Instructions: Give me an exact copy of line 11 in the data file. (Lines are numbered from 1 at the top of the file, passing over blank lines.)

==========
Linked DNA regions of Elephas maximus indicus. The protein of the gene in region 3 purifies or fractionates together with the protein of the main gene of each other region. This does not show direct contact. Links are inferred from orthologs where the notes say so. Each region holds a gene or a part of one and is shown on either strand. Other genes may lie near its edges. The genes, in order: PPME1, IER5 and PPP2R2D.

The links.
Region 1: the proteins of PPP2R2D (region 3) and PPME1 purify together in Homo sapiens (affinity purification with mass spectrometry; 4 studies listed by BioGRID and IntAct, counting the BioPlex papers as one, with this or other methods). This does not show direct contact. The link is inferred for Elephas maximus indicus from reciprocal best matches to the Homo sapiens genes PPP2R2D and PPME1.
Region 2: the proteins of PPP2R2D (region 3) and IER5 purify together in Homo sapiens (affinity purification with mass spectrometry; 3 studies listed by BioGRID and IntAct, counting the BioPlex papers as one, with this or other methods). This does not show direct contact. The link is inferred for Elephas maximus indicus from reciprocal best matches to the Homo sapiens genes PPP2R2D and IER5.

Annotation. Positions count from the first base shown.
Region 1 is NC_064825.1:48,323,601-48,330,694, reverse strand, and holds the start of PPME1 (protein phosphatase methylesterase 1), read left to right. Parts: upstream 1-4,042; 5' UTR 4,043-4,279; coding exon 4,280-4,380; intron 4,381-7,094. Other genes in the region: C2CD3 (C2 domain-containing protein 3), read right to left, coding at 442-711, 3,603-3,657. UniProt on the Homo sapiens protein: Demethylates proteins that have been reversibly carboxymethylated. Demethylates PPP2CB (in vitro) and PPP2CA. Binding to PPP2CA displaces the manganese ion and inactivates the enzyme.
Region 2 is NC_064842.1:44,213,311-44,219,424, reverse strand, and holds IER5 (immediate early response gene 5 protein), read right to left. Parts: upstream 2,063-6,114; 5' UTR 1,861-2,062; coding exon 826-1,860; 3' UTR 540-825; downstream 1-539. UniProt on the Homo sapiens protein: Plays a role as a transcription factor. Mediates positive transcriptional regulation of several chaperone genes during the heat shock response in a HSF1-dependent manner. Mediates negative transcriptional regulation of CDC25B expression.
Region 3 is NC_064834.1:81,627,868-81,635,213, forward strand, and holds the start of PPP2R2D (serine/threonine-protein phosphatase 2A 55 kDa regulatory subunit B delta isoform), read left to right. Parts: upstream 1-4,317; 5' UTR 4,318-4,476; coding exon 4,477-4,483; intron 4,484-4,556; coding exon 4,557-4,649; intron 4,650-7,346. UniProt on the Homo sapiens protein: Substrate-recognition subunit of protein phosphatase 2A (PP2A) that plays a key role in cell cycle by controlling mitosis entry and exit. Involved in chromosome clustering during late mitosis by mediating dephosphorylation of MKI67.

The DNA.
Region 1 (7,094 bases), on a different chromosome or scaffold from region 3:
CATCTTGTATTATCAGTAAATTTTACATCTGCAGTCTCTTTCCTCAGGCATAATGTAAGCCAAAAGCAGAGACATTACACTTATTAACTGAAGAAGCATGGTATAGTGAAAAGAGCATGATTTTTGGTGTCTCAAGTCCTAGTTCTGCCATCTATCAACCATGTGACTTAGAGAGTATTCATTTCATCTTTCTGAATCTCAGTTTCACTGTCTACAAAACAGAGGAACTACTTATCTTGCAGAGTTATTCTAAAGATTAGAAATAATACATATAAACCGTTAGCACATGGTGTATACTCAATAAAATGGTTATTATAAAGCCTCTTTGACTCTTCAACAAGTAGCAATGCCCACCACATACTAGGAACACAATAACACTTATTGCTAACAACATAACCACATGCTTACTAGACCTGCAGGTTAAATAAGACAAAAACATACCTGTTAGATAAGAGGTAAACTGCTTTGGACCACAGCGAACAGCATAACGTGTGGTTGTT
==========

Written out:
CATCTTGTATTATCAGTAAATTTTACATCTGCAGTCTCTTTCCTCAGGCATAATGTAAGCCAAAAGCAGAGACATTACACTTATTAACTGAAGAAGCATGGTATAGTGAAAAGAGCATGATTTTTGGTGTCTCAAGTCCTAGTTCTGCCATCTATCAACCATGTGACTTAGAGAGTATTCATTTCATCTTTCTGAATCTCAGTTTCACTGTCTACAAAACAGAGGAACTACTTATCTTGCAGAGTTATTCTAAAGATTAGAAATAATACATATAAACCGTTAGCACATGGTGTATACTCAATAAAATGGTTATTATAAAGCCTCTTTGACTCTTCAACAAGTAGCAATGCCCACCACATACTAGGAACACAATAACACTTATTGCTAACAACATAACCACATGCTTACTAGACCTGCAGGTTAAATAAGACAAAAACATACCTGTTAGATAAGAGGTAAACTGCTTTGGACCACAGCGAACAGCATAACGTGTGGTTGTT